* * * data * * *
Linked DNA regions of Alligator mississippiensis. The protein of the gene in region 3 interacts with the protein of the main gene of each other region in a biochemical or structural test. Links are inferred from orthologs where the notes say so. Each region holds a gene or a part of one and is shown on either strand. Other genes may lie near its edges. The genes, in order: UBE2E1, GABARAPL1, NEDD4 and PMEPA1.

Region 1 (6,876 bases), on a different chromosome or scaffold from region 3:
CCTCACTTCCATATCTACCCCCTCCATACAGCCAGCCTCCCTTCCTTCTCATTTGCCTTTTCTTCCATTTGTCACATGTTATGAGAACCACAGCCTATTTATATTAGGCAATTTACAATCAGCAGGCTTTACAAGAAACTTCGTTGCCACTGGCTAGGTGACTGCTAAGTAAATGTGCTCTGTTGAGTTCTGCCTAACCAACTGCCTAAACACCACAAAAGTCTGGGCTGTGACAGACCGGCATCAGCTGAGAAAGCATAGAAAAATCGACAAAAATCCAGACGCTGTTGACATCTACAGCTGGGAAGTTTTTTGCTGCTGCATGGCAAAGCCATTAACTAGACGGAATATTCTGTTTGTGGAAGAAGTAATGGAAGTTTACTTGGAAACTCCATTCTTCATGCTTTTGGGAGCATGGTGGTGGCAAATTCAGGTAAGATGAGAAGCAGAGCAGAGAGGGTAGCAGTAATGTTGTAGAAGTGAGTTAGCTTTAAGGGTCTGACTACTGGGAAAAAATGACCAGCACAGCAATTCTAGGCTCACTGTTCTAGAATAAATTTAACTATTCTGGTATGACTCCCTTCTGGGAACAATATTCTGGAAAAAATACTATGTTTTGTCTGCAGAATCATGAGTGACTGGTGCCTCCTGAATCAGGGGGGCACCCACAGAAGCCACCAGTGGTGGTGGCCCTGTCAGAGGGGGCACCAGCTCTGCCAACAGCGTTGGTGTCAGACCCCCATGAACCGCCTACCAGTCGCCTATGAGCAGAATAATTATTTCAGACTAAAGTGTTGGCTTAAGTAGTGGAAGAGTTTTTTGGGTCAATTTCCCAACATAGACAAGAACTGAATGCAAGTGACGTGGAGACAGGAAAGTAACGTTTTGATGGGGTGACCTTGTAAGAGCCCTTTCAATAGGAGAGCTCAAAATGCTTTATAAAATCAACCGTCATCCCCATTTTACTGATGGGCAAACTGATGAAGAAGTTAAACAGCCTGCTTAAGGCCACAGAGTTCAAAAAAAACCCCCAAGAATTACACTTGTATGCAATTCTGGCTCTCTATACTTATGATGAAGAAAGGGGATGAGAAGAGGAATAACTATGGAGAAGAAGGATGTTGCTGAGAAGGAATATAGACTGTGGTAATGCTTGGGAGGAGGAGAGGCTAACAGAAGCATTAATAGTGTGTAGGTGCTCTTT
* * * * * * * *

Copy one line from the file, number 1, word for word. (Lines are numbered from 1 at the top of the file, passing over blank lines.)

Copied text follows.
Linked DNA regions of Alligator mississippiensis. The protein of the gene in region 3 interacts with the protein of the main gene of each other region in a biochemical or structural test. Links are inferred from orthologs where the notes say so. Each region holds a gene or a part of one and is shown on either strand. Other genes may lie near its edges. The genes, in order: UBE2E1, GABARAPL1, NEDD4 and PMEPA1.